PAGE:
"We are sacrificing hometown security for homeland security."
This statement is a quote from Trenton, New Jersey, Mayor Douglas Palmer as printed in the Police Executive Research Forum (PERF) publication, "Chief Concerns: A Gathering Storm -- Violent Crime in America."
The FBI recently released its 2006 crime stats and it appears Palmer may be right. Violent crime rose nearly 2 percent last year, marking the second consecutive year these numbers have gone up.
Earlier this year, the Department of Justice blamed the crime wave on gangs, guns and youth violence. In turn, the Bush administration pledged to spend $50 million to combat gangs and guns, and adopt new laws allowing the federal government to better investigate and prosecute crime.
But perhaps there are different forces at work here. While it's unrealistic to expect crime to continue dropping as sharply as it did in the 1990s, perhaps the recent surge is due to something the federal government has a direct hand in -- funding for law enforcement. Just maybe the increase directly correlates to a decrease in funding.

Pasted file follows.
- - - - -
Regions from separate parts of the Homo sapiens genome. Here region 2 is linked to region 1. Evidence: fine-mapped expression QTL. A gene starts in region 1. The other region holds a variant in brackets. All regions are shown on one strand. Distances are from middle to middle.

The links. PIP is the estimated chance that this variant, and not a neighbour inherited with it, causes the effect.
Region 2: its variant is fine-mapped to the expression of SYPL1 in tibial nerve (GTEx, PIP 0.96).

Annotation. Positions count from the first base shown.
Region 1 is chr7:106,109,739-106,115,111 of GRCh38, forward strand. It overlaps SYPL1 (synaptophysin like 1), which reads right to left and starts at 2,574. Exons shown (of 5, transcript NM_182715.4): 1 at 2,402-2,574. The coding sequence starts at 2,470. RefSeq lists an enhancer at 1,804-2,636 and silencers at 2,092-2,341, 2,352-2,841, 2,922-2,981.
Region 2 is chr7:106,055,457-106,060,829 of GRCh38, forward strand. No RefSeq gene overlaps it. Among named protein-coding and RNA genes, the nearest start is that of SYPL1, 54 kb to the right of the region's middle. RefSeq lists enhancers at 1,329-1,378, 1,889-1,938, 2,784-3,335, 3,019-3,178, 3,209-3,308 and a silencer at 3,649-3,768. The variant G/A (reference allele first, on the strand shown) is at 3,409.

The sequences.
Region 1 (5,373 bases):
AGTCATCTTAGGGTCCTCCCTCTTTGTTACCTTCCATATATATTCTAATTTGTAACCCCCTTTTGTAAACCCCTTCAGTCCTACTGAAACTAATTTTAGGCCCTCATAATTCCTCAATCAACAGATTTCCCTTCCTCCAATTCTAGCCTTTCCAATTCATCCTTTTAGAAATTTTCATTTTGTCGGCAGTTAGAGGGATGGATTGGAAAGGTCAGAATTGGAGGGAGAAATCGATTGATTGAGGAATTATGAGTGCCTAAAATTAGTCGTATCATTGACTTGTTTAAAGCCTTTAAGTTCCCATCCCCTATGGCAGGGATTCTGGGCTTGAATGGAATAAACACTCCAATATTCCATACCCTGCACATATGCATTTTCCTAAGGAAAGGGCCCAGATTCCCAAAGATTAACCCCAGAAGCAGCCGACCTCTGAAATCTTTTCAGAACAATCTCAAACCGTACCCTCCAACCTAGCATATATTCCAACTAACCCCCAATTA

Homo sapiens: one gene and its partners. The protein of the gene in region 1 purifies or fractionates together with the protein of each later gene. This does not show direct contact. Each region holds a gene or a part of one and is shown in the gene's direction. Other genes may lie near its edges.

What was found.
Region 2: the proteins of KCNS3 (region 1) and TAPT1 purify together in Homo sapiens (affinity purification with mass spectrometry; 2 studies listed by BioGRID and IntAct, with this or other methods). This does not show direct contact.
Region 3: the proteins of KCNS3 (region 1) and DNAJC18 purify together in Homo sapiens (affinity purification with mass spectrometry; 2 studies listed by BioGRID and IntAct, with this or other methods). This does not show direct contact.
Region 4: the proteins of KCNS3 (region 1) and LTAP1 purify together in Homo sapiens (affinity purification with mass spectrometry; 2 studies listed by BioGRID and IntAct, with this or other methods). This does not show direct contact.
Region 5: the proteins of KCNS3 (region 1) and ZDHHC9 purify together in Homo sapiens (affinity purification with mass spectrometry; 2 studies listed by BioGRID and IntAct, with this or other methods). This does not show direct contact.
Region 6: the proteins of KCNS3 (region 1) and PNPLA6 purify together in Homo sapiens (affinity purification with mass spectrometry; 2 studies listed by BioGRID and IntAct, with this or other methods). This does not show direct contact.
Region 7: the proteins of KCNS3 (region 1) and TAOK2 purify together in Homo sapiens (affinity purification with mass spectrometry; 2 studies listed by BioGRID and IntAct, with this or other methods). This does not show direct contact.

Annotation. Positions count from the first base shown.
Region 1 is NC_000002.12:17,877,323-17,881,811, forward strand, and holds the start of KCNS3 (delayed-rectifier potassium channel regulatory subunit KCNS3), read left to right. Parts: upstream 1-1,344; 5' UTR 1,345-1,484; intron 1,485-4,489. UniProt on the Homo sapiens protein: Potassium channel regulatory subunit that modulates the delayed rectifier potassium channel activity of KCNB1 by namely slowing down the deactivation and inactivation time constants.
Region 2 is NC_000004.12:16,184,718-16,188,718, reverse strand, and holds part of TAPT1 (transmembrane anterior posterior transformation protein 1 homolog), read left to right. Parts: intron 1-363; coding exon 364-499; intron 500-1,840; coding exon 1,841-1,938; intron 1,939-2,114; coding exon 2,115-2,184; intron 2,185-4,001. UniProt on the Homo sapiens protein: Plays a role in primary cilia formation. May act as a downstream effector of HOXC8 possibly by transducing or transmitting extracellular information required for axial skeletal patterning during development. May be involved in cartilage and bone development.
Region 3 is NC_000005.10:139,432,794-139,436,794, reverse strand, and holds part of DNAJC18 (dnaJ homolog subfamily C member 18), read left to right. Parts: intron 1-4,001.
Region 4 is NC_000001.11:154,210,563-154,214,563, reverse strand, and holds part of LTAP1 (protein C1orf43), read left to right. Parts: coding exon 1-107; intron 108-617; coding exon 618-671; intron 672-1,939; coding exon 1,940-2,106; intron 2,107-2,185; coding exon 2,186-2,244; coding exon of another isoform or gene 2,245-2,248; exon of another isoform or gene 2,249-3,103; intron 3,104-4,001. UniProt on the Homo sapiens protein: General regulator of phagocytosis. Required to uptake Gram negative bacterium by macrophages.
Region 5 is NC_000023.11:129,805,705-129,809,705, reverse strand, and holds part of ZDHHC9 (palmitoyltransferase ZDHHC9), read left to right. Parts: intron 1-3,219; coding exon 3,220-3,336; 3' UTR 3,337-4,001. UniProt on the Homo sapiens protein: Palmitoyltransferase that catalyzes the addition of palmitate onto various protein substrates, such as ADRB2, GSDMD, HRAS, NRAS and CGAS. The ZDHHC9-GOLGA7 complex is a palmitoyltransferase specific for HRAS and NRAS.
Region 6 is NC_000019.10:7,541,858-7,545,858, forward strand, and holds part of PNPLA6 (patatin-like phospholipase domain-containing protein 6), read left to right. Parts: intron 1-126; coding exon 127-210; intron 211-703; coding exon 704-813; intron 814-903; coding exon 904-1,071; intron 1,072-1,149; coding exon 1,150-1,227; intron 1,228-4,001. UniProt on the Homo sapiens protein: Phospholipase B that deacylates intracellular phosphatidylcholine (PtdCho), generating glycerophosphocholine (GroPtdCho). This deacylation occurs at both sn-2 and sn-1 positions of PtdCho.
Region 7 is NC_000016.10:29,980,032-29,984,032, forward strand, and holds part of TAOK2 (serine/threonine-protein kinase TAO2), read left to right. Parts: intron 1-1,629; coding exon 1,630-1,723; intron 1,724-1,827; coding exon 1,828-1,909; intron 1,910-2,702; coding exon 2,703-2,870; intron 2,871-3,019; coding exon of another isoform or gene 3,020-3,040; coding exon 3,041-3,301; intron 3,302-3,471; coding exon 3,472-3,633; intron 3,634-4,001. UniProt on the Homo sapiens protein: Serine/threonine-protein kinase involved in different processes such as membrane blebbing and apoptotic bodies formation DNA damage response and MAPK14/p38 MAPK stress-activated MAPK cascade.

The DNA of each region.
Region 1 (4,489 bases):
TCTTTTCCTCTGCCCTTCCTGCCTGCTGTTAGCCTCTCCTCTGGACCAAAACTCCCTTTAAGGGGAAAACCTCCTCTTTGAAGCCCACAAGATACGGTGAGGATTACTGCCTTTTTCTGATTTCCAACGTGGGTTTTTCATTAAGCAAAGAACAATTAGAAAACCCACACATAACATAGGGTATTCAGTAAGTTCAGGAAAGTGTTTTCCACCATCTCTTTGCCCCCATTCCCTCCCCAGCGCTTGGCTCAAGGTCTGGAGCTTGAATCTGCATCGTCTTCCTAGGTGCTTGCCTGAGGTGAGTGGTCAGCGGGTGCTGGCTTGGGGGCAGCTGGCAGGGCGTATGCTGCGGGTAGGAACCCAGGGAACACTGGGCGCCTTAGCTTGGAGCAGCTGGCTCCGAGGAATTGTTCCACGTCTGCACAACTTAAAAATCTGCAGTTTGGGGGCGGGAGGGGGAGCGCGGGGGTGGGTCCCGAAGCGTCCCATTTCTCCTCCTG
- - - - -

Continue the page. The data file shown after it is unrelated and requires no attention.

Right now funds previously directed to local law enforcement during the Clinton administration are being funneled to homeland security initiatives, leaving many mid- to small-sized departments without the financial support they need.
In the PERF document, Police Chief Edward Flynn calls homeland security "the monster that ate criminal justice." He warns that local police departments cannot be effective homeland security partners if they are overwhelmed by the responsibilities of their core mission.
PERF cites a decrease in police department staffing levels, strained police resources, the focus on homeland security and away from local law enforcement issues, and decreased federal involvement in crime prevention and community policing among the factors influencing the rise in violent crime.
Yes, something needs to be done to curb the swell of violent crime sweeping across our nation. But law enforcement cannot go it alone without adequate funding and manpower. There's a storm brewing in America, and it's time lawmakers took a detailed look at it.